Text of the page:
MistletoeMistletoe lives as a parasite scattered on hardwood, fir tree and spruce, and is an excellent medicinal plant. It grows as a parasite on a host plant in the form of balls. Its leaves are yellowish-green. The berries are whitish, slightly glassy, ​​mucous and sticky on the inside.

This plant is surrounded by secrets. Druids (Celtic priests) called it a holy plant, a universal remedy that can remove any illness. The priests cut it with gold knives during ceremonies.

Old herbalists used it as an excellent and completely effective means for epilepsy. This primitive healing action is also recognized by Kneipp’s follower – Dr. Bohn. He recommends mistletoe in treating chronic cramps and hysteria attacks.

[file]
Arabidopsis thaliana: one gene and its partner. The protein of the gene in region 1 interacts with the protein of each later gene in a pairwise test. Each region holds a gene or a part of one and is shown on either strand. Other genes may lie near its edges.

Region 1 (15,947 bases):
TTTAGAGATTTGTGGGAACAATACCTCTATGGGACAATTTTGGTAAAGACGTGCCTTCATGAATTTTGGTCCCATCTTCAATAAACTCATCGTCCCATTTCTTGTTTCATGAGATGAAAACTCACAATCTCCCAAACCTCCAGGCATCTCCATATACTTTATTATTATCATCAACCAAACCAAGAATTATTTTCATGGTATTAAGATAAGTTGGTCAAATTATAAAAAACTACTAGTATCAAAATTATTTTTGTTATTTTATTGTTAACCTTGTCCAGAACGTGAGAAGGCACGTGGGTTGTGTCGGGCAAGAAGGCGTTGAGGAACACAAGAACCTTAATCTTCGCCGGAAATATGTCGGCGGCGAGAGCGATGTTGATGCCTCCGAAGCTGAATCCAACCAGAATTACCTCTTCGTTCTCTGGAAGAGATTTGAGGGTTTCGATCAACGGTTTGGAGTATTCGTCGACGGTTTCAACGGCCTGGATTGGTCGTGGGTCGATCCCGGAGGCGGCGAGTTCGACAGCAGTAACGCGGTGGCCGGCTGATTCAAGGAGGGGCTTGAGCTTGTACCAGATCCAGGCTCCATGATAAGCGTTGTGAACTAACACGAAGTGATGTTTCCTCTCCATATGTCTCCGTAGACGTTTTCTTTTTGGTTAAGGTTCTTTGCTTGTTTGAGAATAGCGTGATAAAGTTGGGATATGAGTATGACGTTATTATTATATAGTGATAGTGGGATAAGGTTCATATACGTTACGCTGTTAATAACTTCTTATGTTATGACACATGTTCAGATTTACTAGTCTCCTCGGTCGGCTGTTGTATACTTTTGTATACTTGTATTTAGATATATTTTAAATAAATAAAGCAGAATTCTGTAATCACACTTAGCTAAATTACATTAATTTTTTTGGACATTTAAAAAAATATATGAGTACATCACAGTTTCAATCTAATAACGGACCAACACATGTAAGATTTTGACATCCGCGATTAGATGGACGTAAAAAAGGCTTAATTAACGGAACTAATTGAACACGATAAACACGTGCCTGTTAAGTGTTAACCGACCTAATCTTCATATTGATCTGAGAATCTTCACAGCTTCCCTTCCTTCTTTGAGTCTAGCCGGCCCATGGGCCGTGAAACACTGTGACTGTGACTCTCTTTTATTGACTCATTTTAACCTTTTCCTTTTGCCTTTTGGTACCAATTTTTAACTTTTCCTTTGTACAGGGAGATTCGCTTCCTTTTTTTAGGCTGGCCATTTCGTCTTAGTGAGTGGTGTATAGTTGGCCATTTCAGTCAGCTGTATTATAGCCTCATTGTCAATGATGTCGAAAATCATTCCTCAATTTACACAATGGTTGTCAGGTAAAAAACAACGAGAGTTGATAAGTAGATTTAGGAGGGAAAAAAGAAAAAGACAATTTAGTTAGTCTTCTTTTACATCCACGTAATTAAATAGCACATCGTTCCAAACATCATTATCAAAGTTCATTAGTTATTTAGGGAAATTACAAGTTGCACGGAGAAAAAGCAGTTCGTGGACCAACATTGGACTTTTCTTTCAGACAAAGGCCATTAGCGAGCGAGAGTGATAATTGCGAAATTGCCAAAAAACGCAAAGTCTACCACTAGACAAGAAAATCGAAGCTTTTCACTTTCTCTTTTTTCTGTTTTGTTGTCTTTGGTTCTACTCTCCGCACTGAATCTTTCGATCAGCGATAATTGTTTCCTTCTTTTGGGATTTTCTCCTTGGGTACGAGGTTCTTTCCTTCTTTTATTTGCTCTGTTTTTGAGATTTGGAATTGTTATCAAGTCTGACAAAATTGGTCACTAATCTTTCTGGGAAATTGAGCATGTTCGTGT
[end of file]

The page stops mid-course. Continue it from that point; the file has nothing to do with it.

Leaves and small stems are collected only from the beginning of October to mid-December and in March and April, and they are cut into small peaces before the drying procedure. For the rest of the months, mistletoe has no healing properties. Mistletoe with the best healing properties comes from oak and poplar; but, those from fir tree and pines are also good. Another important information: there are almost no berries in March and April; birds usually eat them in the winter. Because of this, you will have less work on cutting leaves and stems, because you do not have to remove sticky berries.

Note: berries are poisonous, but leaves and stems are not.